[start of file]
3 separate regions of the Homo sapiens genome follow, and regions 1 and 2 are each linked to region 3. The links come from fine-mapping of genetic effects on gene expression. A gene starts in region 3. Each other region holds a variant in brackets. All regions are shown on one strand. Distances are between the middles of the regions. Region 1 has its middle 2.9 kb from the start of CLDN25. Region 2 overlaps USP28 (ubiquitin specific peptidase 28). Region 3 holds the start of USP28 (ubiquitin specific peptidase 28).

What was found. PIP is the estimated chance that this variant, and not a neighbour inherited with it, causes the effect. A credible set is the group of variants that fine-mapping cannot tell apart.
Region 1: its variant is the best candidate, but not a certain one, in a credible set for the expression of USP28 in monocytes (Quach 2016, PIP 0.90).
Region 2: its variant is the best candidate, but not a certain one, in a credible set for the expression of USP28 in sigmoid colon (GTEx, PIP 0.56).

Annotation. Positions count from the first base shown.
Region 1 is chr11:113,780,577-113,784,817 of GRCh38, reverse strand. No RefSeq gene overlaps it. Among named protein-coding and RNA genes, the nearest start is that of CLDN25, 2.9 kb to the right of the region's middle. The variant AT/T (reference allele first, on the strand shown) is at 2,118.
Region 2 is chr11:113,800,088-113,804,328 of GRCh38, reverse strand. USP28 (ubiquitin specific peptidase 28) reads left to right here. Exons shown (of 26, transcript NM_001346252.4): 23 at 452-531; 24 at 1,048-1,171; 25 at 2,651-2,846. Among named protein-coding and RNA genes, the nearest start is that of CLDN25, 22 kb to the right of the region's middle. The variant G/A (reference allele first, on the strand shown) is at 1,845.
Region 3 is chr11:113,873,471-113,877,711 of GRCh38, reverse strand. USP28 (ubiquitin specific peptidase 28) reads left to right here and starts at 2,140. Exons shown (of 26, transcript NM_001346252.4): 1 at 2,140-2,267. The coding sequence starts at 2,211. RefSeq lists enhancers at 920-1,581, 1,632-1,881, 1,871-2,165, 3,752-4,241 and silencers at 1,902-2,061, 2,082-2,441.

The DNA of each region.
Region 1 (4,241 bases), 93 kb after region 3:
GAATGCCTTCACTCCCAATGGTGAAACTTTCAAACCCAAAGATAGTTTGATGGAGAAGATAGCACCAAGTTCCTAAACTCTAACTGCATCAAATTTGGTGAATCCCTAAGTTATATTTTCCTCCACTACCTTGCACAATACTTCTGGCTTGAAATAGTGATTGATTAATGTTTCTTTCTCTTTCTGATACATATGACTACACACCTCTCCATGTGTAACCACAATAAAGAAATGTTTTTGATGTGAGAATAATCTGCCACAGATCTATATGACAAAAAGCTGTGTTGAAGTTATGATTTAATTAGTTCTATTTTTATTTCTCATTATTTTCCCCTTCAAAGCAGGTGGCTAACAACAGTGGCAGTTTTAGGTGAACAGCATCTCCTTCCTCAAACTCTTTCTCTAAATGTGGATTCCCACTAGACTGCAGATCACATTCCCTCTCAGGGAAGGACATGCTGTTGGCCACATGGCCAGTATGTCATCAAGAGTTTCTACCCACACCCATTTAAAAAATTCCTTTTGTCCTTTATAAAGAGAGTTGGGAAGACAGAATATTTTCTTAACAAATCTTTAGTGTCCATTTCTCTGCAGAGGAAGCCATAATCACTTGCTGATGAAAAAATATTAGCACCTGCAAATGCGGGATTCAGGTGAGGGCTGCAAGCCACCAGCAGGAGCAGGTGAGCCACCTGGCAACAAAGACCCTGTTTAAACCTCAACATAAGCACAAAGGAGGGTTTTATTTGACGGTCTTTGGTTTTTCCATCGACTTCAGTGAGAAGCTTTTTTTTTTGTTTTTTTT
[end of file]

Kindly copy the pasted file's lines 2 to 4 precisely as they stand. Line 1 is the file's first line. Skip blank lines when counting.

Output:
What was found. PIP is the estimated chance that this variant, and not a neighbour inherited with it, causes the effect. A credible set is the group of variants that fine-mapping cannot tell apart.
Region 1: its variant is the best candidate, but not a certain one, in a credible set for the expression of USP28 in monocytes (Quach 2016, PIP 0.90).
Region 2: its variant is the best candidate, but not a certain one, in a credible set for the expression of USP28 in sigmoid colon (GTEx, PIP 0.56).